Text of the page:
Demultilateralisation: A cognitive psychological perspective

Published date01 September 2019
AuthorJohann Justus Vasel,Anne Aaken
Date01 September 2019
Demultilateralisation: A cognitive psychological
Anne van Aaken |Johann Justus Vasel*
This contribution seeks to illuminate the looming phenomenon of demultilateralisation and the
return of and to the nation state, i.e. closure. Whereas many reasons for opening and closure have
been discussed by Habermas in his eminent essay, we aim at providing an additional dimension, tak-
ing a psychological point of view and analysing this proclivity from a behaviourally informed perspec-
tive. Following a short recapitulation of the evolution towards postnationalism, we briefly sketch the
current phenomenon of demultilateralisation and renationalisation. We then contribute to the cur-
rent debate by providing cognitive psychological insights drawing on wellresearched biases that
offer the greatest potential to explain the current outbreak of closing tendencies, namely prospect
theory, including the endowment effect, framing, the availability bias and socalled hawkish biases.
This may add an explanatory dimension to why nationalistic politics have become again the beguiling
sanctuary of the people. We attempt to define scope conditions of closure.
Jürgen Habermas's eminent essay The Postnational Constellationis emblematic for his feisty engagement as a
public intellectual as well as a committed European, but also displays his visionary power and remarkable skills of early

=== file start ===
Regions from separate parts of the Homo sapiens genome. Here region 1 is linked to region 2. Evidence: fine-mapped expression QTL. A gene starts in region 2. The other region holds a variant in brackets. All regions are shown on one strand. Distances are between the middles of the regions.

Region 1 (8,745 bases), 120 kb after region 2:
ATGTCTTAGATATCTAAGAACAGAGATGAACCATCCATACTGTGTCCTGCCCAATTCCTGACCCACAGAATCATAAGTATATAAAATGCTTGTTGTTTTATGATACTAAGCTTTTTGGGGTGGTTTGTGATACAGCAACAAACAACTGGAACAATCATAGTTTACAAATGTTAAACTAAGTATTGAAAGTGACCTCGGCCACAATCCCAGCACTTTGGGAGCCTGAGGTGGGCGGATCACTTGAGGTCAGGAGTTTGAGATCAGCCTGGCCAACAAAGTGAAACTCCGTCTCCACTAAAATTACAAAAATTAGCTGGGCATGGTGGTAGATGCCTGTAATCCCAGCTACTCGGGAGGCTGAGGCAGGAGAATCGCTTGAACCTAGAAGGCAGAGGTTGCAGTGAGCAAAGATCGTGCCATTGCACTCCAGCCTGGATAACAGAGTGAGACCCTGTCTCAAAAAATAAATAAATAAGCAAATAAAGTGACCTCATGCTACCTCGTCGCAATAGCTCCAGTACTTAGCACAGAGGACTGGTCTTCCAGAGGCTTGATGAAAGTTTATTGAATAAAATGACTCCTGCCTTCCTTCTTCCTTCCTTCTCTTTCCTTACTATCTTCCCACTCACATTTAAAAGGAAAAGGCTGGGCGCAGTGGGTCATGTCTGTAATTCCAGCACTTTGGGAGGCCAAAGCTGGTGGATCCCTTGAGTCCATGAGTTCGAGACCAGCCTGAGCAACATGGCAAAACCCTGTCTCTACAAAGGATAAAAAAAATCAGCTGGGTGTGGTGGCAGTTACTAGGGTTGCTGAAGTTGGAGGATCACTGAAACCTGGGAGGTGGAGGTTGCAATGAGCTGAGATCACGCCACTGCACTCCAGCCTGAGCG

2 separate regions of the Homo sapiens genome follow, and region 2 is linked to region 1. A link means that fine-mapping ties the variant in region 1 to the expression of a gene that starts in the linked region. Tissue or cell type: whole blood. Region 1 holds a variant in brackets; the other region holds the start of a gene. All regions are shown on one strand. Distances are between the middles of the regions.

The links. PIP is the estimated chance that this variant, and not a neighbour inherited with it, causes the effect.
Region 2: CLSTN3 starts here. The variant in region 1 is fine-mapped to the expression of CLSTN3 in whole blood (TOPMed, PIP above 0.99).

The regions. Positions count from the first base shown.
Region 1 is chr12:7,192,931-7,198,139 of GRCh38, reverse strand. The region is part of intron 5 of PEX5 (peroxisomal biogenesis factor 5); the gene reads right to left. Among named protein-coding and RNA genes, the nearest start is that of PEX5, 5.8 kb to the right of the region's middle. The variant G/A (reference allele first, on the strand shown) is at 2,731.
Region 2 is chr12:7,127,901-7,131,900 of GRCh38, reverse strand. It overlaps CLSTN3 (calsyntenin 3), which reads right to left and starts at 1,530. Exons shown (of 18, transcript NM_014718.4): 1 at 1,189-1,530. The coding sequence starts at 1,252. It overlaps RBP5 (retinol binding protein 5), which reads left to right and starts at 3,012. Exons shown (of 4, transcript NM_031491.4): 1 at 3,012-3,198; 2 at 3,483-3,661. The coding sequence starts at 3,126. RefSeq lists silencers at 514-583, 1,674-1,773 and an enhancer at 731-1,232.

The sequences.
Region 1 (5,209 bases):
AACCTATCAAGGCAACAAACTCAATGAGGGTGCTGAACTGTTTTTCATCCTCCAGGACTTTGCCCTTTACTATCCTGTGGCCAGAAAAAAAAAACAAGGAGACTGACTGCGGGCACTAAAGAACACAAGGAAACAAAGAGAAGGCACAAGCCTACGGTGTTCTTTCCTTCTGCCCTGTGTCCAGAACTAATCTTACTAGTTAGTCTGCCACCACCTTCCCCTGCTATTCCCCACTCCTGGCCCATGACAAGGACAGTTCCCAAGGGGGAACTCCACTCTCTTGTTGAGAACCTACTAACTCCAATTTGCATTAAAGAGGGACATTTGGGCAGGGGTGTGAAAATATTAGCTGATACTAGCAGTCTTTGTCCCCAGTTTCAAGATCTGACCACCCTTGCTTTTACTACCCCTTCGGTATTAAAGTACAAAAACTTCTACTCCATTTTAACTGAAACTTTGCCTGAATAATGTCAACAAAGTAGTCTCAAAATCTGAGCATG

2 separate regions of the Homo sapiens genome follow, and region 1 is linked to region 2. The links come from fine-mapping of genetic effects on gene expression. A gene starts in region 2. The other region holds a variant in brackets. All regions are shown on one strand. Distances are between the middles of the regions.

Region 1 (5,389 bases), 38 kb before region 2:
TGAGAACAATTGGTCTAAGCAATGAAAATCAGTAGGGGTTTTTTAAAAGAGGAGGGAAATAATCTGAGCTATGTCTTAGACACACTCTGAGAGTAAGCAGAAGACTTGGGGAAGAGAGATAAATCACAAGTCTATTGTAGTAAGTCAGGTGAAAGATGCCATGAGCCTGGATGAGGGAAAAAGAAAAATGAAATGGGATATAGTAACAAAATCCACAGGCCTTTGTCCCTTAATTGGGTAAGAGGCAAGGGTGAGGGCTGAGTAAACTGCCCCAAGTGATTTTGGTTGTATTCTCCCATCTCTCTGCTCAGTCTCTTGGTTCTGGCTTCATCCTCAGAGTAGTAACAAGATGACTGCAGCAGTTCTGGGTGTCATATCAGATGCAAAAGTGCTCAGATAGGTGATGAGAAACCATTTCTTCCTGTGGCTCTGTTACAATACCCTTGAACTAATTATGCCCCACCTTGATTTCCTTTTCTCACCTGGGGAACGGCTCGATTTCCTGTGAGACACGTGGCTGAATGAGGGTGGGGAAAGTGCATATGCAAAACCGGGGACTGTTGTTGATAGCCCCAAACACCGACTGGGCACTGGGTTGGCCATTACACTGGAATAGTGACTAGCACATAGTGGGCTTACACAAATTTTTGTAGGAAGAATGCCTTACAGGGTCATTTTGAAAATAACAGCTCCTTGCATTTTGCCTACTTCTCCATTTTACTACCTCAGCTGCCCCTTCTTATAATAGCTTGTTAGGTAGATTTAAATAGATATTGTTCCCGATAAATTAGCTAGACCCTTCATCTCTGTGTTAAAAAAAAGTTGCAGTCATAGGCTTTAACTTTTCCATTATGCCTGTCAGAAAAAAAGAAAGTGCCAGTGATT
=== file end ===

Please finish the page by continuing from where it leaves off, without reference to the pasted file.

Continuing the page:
diagnostics. Before many others, he understood that globalisation is not a given and that familial bonds, religious
communities, urban municipalities, empires, or states can all open and close themselves in relation to their
Currently, it may be reasonably argued that we are experiencing a time of reclosure, but it is a
different form of closure than Habermas conceived and envisaged two decades ago. Habermas's contribution
correctly analysed that [u]nder the changed conditions of the postnational constellation, the nationstate is not going
------------------------------------------------------- -- --- -- -- --- -- --- -- -- --- -- --- -- -- --- -- --- -- -- ---
This is an open access article under the terms of the Creative Commons AttributionNonCommercial License, which permits use,
distribution and reproduction in any medium, provided the original work is properly cited and is not used for commercial purposes.
© 2019 The Authors. European Law Journal published by John Wiley & Sons Ltd
*Anne van Aaken is Alexander von Humboldt Professor for Law and Economics, Legal Theory, Public International Law and European Law, and Director,
Institute of Law and Economics, University of Hamburg. Johann Justus Vasel is Max Weber Fellow at the European University Institute. Anne van Aaken
gratefully acknowledges funding from the Alexander von Humboldt Foundation.
J. Habermas, The Postnational Constellation: Political Essays (MIT Press, 2001), 82.
Received: 4 September 2019 Accepted: 7 September 2019
DOI: 10.1111/eulj.12337
Eur Law J. 2019;25:487493. 487

To continue reading

Request your trial

VLEX uses login cookies to provide you with a better browsing experience. If you click on 'Accept' or continue browsing this site we consider that you accept our cookie policy. ACCEPT